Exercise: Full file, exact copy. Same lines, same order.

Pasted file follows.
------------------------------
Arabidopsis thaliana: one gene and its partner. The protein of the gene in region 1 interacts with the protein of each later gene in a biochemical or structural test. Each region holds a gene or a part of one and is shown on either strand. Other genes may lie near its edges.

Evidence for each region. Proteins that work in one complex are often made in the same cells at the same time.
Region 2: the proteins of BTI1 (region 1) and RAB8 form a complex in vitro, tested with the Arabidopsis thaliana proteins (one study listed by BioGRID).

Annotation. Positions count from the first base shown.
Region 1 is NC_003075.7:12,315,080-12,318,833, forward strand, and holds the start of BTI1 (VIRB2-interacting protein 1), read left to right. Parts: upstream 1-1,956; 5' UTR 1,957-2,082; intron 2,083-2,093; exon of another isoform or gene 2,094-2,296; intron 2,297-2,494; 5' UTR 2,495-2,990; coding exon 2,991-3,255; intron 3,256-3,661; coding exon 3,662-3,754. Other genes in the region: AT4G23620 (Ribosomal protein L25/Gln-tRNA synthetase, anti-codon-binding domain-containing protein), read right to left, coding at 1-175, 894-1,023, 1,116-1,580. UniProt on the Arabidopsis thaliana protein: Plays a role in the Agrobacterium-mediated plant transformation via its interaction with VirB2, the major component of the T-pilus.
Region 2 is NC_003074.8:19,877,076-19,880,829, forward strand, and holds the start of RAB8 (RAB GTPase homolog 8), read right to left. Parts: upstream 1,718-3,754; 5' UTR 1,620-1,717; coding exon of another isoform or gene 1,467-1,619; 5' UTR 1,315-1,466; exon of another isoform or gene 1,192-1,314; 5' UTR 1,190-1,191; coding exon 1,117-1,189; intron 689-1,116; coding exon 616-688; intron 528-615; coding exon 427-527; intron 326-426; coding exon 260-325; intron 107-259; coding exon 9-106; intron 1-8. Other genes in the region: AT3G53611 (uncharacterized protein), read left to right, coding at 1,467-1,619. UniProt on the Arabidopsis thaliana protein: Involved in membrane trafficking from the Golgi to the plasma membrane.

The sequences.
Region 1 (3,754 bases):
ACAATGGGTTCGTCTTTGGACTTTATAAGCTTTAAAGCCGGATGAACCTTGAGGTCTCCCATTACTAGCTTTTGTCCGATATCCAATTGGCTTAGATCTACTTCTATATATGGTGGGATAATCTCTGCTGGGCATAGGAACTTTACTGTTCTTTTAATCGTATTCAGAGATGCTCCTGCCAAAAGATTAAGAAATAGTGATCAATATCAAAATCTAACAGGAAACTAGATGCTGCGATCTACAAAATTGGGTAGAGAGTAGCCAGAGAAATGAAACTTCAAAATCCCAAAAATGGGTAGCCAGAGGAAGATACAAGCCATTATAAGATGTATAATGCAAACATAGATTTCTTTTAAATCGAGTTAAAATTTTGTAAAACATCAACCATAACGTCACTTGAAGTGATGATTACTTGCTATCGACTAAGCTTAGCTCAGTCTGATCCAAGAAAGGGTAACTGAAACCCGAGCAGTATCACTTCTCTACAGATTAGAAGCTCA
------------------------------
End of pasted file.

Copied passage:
Arabidopsis thaliana: one gene and its partner. The protein of the gene in region 1 interacts with the protein of each later gene in a biochemical or structural test. Each region holds a gene or a part of one and is shown on either strand. Other genes may lie near its edges.

Evidence for each region. Proteins that work in one complex are often made in the same cells at the same time.
Region 2: the proteins of BTI1 (region 1) and RAB8 form a complex in vitro, tested with the Arabidopsis thaliana proteins (one study listed by BioGRID).

Annotation. Positions count from the first base shown.
Region 1 is NC_003075.7:12,315,080-12,318,833, forward strand, and holds the start of BTI1 (VIRB2-interacting protein 1), read left to right. Parts: upstream 1-1,956; 5' UTR 1,957-2,082; intron 2,083-2,093; exon of another isoform or gene 2,094-2,296; intron 2,297-2,494; 5' UTR 2,495-2,990; coding exon 2,991-3,255; intron 3,256-3,661; coding exon 3,662-3,754. Other genes in the region: AT4G23620 (Ribosomal protein L25/Gln-tRNA synthetase, anti-codon-binding domain-containing protein), read right to left, coding at 1-175, 894-1,023, 1,116-1,580. UniProt on the Arabidopsis thaliana protein: Plays a role in the Agrobacterium-mediated plant transformation via its interaction with VirB2, the major component of the T-pilus.
Region 2 is NC_003074.8:19,877,076-19,880,829, forward strand, and holds the start of RAB8 (RAB GTPase homolog 8), read right to left. Parts: upstream 1,718-3,754; 5' UTR 1,620-1,717; coding exon of another isoform or gene 1,467-1,619; 5' UTR 1,315-1,466; exon of another isoform or gene 1,192-1,314; 5' UTR 1,190-1,191; coding exon 1,117-1,189; intron 689-1,116; coding exon 616-688; intron 528-615; coding exon 427-527; intron 326-426; coding exon 260-325; intron 107-259; coding exon 9-106; intron 1-8. Other genes in the region: AT3G53611 (uncharacterized protein), read left to right, coding at 1,467-1,619. UniProt on the Arabidopsis thaliana protein: Involved in membrane trafficking from the Golgi to the plasma membrane.

The sequences.
Region 1 (3,754 bases):
ACAATGGGTTCGTCTTTGGACTTTATAAGCTTTAAAGCCGGATGAACCTTGAGGTCTCCCATTACTAGCTTTTGTCCGATATCCAATTGGCTTAGATCTACTTCTATATATGGTGGGATAATCTCTGCTGGGCATAGGAACTTTACTGTTCTTTTAATCGTATTCAGAGATGCTCCTGCCAAAAGATTAAGAAATAGTGATCAATATCAAAATCTAACAGGAAACTAGATGCTGCGATCTACAAAATTGGGTAGAGAGTAGCCAGAGAAATGAAACTTCAAAATCCCAAAAATGGGTAGCCAGAGGAAGATACAAGCCATTATAAGATGTATAATGCAAACATAGATTTCTTTTAAATCGAGTTAAAATTTTGTAAAACATCAACCATAACGTCACTTGAAGTGATGATTACTTGCTATCGACTAAGCTTAGCTCAGTCTGATCCAAGAAAGGGTAACTGAAACCCGAGCAGTATCACTTCTCTACAGATTAGAAGCTCA